When all its fibers contract simultaneously, the deltoid is the prime mover of arm abduction along the frontal plane. The arm must be medially rotated for the deltoid to have maximum effect. This makes the deltoid an antagonist muscle of the pectoralis major and latissimus dorsi during arm adduction. The anterior fibers assist the pectoralis major to flex the shoulder. The anterior deltoid also works in tandem with the subscapularis, pecs and lats to internally (medially) rotate the humerus. The intermediate fibers perform basic shoulder abduction when the shoulder is internally rotated, and perform shoulder transverse abduction when the shoulder is externally rotated. They are not utilized significantly during strict transverse extension (shoulder internally rotated) such as in rowing movements, which use the posterior fibers. The posterior fibers assist the latissimus dorsi to extend the shoulder. Other transverse extensors, the infraspinatus and teres minor, also work in tandem with the posterior deltoid as external (lateral) rotators, antagonists to strong internal rotators like the pecs and lats.
An important function of the deltoid in humans is preventing the dislocation of the humeral head when a person carries heavy loads. The function of abduction also means that it would help keep carried objects a safer distance away from the thighs to avoid hitting them, as during a farmer's walk. It also ensures a precise and rapid movement of the glenohumeral joint needed for hand and arm manipulation. The intermediate fibers are in the most efficient position to perform this role, though like basic abduction movements (such as lateral raise) it is assisted by simultaneous co-contraction of anterior/posterior fibers.
The deltoid is responsible for elevating the arm in the scapular plane and its contraction in doing this also elevates the humeral head. To stop this compressing against the undersurface of the acromion the humeral head and injuring the supraspinatus tendon, there is a simultaneous contraction of some of the muscles of the rotator cuff: the infraspinatus and subscapularis primarily perform this role. In spite of this there may be still a 1–3 mm upward movement of the head of the humerus during the first 30° to 60° of arm elevation.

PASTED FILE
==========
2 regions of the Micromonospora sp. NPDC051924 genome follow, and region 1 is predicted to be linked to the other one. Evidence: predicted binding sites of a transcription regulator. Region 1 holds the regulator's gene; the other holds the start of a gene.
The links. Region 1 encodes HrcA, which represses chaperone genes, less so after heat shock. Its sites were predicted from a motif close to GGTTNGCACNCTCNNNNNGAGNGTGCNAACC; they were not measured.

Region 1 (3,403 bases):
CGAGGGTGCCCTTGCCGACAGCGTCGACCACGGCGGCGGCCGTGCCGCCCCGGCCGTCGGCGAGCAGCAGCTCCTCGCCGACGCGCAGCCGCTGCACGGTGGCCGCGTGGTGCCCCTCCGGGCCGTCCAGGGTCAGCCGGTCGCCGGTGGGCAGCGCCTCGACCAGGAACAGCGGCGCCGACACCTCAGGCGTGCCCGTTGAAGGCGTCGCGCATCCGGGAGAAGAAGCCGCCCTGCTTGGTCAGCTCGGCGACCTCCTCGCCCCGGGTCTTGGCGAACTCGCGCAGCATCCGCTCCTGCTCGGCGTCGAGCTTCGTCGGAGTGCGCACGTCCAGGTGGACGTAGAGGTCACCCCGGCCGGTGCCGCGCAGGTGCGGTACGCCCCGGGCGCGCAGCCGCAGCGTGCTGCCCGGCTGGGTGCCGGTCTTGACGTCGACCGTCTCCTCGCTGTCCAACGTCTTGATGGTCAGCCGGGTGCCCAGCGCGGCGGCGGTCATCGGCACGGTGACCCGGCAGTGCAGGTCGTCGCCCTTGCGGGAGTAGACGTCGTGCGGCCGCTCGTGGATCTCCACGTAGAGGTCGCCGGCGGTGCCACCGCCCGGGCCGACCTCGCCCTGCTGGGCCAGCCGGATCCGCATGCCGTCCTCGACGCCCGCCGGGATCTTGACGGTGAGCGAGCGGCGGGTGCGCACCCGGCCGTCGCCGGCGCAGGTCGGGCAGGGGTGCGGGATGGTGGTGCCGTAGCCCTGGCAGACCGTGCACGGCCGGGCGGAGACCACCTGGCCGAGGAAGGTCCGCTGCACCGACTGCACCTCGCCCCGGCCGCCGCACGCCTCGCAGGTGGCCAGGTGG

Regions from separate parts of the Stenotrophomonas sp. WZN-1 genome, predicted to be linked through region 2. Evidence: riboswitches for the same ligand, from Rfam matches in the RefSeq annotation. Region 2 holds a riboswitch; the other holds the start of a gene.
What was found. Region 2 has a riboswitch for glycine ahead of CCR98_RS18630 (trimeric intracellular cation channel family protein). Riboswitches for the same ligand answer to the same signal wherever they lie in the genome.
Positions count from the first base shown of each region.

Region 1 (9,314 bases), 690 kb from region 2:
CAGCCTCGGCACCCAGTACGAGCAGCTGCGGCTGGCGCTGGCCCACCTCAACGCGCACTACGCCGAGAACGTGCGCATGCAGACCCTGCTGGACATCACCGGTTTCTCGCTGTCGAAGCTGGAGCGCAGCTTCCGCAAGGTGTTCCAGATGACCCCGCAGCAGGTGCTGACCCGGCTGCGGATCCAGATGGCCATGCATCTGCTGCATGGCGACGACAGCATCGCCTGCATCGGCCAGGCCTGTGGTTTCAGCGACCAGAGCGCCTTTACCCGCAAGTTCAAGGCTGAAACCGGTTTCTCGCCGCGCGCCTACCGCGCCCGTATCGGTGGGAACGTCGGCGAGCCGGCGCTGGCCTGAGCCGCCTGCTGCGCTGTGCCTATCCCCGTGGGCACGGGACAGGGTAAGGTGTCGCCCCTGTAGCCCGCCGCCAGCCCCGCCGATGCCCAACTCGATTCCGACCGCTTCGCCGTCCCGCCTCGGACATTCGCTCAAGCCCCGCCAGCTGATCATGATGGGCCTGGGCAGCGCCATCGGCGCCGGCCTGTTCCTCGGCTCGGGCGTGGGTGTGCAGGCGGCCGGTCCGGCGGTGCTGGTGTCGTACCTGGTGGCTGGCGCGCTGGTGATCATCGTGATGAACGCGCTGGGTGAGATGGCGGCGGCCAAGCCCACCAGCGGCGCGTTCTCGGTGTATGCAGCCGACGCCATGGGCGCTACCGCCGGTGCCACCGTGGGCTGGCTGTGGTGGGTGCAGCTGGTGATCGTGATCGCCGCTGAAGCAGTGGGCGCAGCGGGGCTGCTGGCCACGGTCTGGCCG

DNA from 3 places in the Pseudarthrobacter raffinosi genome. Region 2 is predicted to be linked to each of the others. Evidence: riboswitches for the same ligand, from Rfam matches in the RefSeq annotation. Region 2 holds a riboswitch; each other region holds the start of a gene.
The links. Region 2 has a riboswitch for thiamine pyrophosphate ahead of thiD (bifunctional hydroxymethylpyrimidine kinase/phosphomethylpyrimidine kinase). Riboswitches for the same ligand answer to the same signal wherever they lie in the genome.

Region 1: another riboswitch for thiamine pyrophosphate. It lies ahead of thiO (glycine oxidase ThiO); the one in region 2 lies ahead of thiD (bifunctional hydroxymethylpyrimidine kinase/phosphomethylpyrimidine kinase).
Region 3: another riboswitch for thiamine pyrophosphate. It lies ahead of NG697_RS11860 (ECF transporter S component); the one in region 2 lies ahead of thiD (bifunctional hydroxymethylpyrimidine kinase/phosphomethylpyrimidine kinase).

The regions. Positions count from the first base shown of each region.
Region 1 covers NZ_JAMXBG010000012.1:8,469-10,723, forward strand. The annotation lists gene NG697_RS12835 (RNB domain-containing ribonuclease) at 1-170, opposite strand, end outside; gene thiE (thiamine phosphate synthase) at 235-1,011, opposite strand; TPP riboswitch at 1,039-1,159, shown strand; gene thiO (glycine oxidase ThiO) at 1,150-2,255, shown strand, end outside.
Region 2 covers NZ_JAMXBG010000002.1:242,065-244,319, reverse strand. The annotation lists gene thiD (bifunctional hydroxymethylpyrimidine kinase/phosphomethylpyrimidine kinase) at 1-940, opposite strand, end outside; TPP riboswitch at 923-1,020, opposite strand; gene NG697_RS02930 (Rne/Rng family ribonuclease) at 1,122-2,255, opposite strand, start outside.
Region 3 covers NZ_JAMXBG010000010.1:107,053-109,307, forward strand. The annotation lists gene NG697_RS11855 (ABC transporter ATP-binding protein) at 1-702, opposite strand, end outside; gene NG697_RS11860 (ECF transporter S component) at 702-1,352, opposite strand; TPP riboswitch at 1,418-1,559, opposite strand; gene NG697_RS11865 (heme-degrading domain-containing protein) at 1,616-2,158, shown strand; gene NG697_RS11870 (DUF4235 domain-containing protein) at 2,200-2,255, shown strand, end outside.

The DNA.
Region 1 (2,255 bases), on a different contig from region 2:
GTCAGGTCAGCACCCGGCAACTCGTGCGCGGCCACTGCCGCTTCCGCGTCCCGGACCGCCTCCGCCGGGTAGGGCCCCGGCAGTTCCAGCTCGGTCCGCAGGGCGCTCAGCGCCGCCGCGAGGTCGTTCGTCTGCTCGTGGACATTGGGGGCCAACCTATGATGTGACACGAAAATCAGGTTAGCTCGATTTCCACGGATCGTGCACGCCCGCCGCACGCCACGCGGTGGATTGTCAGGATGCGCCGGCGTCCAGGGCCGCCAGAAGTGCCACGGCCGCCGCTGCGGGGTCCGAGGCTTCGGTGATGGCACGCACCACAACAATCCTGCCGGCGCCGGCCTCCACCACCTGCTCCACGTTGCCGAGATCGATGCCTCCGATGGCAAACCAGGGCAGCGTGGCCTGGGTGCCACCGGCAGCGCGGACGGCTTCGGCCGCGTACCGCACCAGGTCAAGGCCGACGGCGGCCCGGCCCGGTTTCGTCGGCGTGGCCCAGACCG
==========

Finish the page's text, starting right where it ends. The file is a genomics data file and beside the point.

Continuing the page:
The most common abnormalities affecting the deltoid are tears, fatty atrophy, and enthesopathy. Deltoid muscle tears are unusual and frequently related to traumatic shoulder dislocation or massive rotator cuff tears. Muscle atrophy is the result of various causes, including aging, disuse, denervation, muscular dystrophy, cachexia and iatrogenic injury. Deltoideal humeral enthesopathy is an exceedingly rare condition related to mechanical stress. Conversely, deltoideal acromial enthesopathy is likely a hallmark of seronegative spondylarthropathies and its detection should probably be followed by pertinent clinical and serological investigation.
The deltoid is also found in members of the great ape family other than humans. The human deltoid is of similar proportionate size as the muscles of the rotator cuff in apes like the orangutan, which engage in brachiation and possess the muscle mass needed to support the body weight by the shoulders. In other apes, like the common chimpanzee, the deltoid is much larger than in humans, weighing an average of 383.3 gram compared to 191.9 gram in humans. This reflects the need to strengthen the shoulders, particularly the rotatory cuff, in knuckle walking apes for the purpose of supporting the entire body weight.
The deltoid muscle is a main component of both the bat and pterosaur wing musculature, but in crown-group birds it is strongly reduced, as they favour sternum attached muscles. Some Mesozoic flying theropods however had more developed deltoideus.
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- Anterior Deltoid
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- Lateral deltoid
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|Wikimedia Commons has media related to Deltoid muscle.|
Standring, S. (2005). Gray's Anatomy: The Anatomical Basis of Clinical Practice (39th ed.). Elsevier Churchill Livingstone.